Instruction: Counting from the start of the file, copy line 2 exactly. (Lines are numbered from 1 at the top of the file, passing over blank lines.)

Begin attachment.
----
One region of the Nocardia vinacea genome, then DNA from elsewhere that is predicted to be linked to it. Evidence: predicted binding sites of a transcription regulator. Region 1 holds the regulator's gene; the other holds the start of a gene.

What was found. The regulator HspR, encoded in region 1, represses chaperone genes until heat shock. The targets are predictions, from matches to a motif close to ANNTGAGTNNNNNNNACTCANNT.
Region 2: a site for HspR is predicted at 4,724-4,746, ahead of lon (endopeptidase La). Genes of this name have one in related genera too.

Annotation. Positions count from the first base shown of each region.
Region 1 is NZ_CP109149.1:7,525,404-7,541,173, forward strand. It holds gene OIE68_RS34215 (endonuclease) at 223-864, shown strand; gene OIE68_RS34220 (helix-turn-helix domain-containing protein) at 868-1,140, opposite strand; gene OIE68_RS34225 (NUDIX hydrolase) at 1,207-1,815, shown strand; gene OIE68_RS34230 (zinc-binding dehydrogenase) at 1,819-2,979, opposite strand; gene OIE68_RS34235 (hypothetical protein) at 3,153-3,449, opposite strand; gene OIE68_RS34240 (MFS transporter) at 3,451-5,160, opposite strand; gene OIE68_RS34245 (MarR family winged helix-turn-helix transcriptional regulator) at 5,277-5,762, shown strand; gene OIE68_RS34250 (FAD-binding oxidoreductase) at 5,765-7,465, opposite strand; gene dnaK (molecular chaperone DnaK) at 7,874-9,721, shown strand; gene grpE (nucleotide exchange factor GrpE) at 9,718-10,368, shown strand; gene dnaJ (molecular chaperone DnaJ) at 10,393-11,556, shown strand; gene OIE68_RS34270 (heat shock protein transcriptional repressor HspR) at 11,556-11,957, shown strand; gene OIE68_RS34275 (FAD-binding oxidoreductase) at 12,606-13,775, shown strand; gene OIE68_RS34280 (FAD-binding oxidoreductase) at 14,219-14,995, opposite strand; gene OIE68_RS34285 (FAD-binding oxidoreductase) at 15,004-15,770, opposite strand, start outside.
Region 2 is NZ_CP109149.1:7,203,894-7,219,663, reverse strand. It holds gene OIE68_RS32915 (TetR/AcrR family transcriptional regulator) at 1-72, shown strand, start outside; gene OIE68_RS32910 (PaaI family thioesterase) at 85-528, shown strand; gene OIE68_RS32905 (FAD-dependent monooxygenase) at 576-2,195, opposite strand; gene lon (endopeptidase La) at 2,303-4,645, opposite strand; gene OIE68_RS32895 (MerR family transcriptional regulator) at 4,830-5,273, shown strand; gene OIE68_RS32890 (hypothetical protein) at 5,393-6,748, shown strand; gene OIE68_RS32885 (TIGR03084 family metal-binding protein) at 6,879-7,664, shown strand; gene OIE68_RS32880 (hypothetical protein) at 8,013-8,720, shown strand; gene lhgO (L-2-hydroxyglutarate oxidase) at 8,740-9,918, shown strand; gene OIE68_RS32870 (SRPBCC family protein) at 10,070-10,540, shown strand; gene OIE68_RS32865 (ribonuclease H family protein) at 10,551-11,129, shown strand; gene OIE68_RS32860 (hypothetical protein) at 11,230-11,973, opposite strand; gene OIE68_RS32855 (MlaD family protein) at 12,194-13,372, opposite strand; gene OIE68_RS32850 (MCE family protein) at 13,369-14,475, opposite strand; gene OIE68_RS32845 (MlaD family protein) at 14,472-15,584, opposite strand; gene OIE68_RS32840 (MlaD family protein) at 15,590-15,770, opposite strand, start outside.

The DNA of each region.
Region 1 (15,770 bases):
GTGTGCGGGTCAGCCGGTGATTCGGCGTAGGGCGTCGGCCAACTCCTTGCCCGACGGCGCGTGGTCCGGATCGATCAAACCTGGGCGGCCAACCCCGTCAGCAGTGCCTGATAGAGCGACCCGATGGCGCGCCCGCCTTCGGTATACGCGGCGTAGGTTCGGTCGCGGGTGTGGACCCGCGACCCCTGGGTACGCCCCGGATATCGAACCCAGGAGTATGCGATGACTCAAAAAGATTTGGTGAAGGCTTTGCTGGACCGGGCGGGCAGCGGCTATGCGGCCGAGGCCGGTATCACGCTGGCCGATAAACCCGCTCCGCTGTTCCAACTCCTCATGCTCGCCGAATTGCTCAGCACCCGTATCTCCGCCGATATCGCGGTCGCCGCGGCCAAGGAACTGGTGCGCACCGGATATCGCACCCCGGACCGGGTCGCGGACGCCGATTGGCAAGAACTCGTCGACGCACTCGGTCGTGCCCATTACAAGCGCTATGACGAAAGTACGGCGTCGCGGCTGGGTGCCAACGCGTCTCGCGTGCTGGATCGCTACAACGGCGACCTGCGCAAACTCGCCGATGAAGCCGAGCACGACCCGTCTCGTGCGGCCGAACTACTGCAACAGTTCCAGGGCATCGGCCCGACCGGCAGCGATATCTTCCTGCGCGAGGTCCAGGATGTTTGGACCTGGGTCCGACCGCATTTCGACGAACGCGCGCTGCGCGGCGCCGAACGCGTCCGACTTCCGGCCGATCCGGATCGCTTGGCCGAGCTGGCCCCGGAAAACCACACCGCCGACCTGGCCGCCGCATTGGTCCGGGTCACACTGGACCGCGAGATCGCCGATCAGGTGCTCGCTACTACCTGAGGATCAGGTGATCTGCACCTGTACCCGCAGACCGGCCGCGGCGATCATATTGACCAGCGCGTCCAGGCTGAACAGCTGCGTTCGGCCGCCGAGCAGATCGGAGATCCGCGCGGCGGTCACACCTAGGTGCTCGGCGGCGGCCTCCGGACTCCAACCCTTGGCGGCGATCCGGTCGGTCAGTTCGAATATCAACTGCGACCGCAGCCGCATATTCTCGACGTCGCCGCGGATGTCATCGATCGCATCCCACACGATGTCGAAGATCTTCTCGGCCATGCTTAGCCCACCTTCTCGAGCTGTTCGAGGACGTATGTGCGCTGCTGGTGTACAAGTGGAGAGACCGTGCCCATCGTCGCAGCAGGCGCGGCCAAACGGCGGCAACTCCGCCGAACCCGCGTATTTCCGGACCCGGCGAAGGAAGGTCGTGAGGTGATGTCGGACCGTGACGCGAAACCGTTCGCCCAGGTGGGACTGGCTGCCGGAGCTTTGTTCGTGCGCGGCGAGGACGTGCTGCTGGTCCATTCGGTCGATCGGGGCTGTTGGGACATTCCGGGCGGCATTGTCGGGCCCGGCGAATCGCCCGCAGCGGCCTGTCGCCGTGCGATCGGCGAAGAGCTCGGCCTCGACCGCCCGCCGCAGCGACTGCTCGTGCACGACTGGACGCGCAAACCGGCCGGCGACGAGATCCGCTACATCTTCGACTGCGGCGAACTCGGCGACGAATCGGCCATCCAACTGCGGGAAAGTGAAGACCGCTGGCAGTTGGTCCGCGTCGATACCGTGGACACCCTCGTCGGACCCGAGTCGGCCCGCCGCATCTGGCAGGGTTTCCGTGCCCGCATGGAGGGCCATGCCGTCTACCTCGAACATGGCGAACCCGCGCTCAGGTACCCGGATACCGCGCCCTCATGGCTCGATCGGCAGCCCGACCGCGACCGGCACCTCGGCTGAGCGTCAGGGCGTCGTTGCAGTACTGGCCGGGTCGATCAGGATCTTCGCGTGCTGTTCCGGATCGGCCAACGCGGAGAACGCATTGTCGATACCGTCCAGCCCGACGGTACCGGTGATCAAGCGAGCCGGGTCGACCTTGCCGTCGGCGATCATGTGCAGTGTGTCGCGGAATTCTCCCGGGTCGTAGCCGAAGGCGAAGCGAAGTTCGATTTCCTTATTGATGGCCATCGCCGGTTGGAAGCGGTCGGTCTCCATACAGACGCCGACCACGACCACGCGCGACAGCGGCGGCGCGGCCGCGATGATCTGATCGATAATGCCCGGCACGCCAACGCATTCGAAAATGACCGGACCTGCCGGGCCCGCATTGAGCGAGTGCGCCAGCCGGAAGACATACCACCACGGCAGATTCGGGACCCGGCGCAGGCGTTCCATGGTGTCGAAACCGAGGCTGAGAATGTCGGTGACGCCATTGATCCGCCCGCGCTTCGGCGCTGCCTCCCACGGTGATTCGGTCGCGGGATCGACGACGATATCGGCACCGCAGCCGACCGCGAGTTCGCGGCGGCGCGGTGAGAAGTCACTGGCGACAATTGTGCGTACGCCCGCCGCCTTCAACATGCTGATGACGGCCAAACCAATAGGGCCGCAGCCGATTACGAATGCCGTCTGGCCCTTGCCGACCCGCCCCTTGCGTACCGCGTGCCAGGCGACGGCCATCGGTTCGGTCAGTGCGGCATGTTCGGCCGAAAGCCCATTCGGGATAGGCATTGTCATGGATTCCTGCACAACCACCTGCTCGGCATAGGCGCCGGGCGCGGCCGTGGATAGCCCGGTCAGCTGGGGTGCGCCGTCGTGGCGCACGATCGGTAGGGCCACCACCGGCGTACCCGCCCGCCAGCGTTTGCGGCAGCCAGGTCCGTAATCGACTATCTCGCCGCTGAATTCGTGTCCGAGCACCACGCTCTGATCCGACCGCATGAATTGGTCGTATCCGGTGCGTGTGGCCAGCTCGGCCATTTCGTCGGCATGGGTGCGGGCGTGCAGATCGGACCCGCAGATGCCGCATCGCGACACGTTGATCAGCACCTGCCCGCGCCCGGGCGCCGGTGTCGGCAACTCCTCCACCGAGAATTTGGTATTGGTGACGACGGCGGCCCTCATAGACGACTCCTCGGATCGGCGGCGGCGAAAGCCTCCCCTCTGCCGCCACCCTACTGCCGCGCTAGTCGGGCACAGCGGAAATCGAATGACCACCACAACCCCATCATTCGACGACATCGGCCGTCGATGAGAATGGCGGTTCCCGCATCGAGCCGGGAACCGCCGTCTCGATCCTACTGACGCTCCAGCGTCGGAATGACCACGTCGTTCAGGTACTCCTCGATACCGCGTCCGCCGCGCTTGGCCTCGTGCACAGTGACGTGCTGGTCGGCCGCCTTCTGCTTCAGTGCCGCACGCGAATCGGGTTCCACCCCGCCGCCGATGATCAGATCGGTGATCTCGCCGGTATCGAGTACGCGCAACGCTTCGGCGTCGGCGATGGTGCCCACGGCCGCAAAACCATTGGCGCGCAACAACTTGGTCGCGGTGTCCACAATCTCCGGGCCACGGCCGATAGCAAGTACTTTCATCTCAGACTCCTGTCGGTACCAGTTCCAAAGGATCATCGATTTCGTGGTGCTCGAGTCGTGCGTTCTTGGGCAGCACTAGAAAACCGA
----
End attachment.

What was found. The regulator HspR, encoded in region 1, represses chaperone genes until heat shock. The targets are predictions, from matches to a motif close to ANNTGAGTNNNNNNNACTCANNT.